Written by Ryan Craig, directed by Edward Hall
Playing at Hampstead Theatre until 22 April. Tickets from £10 to £35. Call 020-7722-9301 or see HampsteadTheatre.com
Superficially, Solomon Rubber is the epitome of a family business. Built up from scratch by former refugee Yetta Solomon (Sara Kestelman), and staffed by her sons Nat (Louis Hilyer) and Leo (Dorian Lough), as well as their sons Mickey (Callum Woodhouse) and Gerard (Jack Bannon), it sells industrial rubber products in London.
However, it quickly becomes apparent that poor business practices, bad strategic decisions and low-cost competition mean it is barely surviving. Worse, every time Leo and Mickey try to innovate, or break away from the stifling embrace of the family, Yetta ruthlessly intervenes to stop them.
Over a period of 14 years, from the late Sixties to the early Eighties, Yetta’s machinations, ranging from blackmail to assault, reduce her children to shells of their former existence, leaving them crippled and at death’s door. Indeed, the environment is so toxic that when the company is finally put out of its misery, it is clearly a cause for celebration, rather than mourning. In a similar vein, the play makes the wider point that the “creative destruction” of Thatcherism and gentrification were necessary for both London and Britain, even if many people lost out in the process.
Of course, this is primarily a comedy, not a social commentary or a case study of economic change. And Craig’s hilarious dialogue and his wonderful characters fill the play with laughs and infuse it with a comic energy. While the acting is generally strong throughout, Kestelman delivers a standout performance as the Machiavellian matriarch. There are also some unforgettable moments, such as the family’s awkward attempts to react positively to the news that they have a previously undiscovered member (Keenan Munn-Francis), and his subsequent bewildered reaction.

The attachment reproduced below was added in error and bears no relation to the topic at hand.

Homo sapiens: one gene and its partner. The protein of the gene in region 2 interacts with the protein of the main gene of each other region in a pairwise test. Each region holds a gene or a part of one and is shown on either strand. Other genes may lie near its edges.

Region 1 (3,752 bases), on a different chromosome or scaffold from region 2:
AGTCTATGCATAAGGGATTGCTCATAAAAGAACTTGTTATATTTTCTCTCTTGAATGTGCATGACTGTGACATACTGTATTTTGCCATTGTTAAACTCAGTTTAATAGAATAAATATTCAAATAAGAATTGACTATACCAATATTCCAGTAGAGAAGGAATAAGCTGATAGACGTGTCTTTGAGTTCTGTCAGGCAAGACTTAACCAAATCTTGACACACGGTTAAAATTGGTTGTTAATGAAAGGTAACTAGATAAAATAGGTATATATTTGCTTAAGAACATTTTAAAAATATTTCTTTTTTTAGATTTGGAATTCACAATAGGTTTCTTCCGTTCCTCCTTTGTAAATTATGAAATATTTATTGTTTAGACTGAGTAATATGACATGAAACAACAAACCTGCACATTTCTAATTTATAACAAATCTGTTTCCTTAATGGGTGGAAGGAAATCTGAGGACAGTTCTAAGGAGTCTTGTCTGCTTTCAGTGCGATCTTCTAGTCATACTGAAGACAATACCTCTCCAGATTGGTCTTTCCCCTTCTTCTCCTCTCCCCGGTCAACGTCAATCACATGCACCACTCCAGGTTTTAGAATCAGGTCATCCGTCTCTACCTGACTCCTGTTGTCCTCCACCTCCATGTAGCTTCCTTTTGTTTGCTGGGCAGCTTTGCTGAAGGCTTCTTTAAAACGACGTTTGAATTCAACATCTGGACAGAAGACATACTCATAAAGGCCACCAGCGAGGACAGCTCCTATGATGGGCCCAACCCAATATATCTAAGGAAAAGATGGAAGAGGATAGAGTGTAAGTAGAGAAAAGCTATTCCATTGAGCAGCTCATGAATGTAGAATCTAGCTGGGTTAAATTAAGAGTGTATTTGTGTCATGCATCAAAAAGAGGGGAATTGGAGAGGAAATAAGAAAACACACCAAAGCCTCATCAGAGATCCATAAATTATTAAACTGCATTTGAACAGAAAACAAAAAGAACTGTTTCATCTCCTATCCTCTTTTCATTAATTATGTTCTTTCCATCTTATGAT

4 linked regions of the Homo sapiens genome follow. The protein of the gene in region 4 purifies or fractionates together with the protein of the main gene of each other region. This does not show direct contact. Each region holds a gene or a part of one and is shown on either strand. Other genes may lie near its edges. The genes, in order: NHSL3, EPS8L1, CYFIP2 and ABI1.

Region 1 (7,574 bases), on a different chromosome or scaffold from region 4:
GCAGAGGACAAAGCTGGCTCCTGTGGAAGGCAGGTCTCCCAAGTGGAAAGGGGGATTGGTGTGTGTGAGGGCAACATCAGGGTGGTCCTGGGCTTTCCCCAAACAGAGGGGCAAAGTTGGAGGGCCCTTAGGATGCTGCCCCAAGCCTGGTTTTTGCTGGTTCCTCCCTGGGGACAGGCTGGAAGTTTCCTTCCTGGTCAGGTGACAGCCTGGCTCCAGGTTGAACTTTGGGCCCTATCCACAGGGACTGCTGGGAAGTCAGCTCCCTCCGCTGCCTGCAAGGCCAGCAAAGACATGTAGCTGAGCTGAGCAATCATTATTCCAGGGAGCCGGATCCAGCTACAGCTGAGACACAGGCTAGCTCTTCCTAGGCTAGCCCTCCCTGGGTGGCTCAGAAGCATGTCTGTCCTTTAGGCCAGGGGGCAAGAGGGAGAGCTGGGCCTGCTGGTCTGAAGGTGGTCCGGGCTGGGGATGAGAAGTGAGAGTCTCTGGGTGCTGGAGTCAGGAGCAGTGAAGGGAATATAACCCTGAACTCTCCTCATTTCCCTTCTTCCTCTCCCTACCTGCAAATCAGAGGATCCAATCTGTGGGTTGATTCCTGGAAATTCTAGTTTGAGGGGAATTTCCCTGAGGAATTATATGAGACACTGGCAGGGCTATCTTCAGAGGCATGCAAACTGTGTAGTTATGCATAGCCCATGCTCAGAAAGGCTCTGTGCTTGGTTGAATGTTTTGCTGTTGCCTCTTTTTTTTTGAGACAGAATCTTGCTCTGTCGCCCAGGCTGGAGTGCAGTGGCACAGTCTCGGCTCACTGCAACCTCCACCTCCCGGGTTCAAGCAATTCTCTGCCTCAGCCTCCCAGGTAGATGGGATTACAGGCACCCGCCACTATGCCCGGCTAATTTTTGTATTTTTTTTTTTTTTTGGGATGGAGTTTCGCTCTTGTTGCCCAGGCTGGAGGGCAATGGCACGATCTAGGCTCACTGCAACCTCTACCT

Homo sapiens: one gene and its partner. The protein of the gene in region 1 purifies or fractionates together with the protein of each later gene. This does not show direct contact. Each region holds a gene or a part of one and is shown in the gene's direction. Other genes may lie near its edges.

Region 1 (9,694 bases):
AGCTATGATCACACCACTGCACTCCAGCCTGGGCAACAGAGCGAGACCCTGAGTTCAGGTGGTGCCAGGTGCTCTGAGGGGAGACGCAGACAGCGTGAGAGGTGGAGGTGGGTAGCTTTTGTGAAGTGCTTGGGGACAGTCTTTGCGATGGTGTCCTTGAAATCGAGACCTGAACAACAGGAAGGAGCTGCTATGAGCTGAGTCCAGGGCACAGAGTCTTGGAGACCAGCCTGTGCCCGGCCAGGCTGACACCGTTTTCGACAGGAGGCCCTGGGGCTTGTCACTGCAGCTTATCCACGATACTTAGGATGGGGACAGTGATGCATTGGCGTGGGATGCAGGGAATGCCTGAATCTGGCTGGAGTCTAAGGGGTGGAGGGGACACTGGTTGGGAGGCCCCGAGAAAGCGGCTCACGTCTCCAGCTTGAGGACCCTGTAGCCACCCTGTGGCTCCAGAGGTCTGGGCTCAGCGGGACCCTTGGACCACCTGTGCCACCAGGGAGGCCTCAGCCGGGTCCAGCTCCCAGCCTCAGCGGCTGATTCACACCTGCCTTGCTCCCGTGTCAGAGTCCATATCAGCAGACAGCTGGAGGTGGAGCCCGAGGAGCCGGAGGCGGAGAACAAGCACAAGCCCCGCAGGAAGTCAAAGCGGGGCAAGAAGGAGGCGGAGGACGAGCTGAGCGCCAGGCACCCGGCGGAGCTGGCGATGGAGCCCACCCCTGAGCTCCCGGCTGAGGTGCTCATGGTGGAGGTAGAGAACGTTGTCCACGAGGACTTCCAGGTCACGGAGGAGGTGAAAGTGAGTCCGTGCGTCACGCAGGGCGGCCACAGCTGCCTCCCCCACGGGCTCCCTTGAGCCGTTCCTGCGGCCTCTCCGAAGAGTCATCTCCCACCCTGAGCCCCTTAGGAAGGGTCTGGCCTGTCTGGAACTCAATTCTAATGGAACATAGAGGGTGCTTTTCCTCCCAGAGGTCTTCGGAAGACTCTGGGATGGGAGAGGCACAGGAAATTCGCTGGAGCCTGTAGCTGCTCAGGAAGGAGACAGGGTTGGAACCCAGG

What the reviewers said
Craig has written “a rollicking story of intergenerational strife and familial love” while director Edward Hall “delivers spade-loads of near-farcical humour, particularly in the breathless second half”, says Fergus Morgan in The Stage. However, “any wider social relevance is lost among maelstroms of fights, fires and fleeting romances”. Yet despite the “chunks of expositions” and “some clumsy scenes”, says Suzi Feay in the Financial Times, Kestelman, in “the blistering central role”, carries the day.
She does, agrees Michael Billington in The Guardian. “Kestelman gives a performance that crowns a career that has taken her from Peter Brook’s A Midsummer Night’s Dream to some of the toughest modern drama”. At the end, “the house rose to Kestelman who, as the battling but ultimately purblind Yetta, gives us a modern Mother Courage”.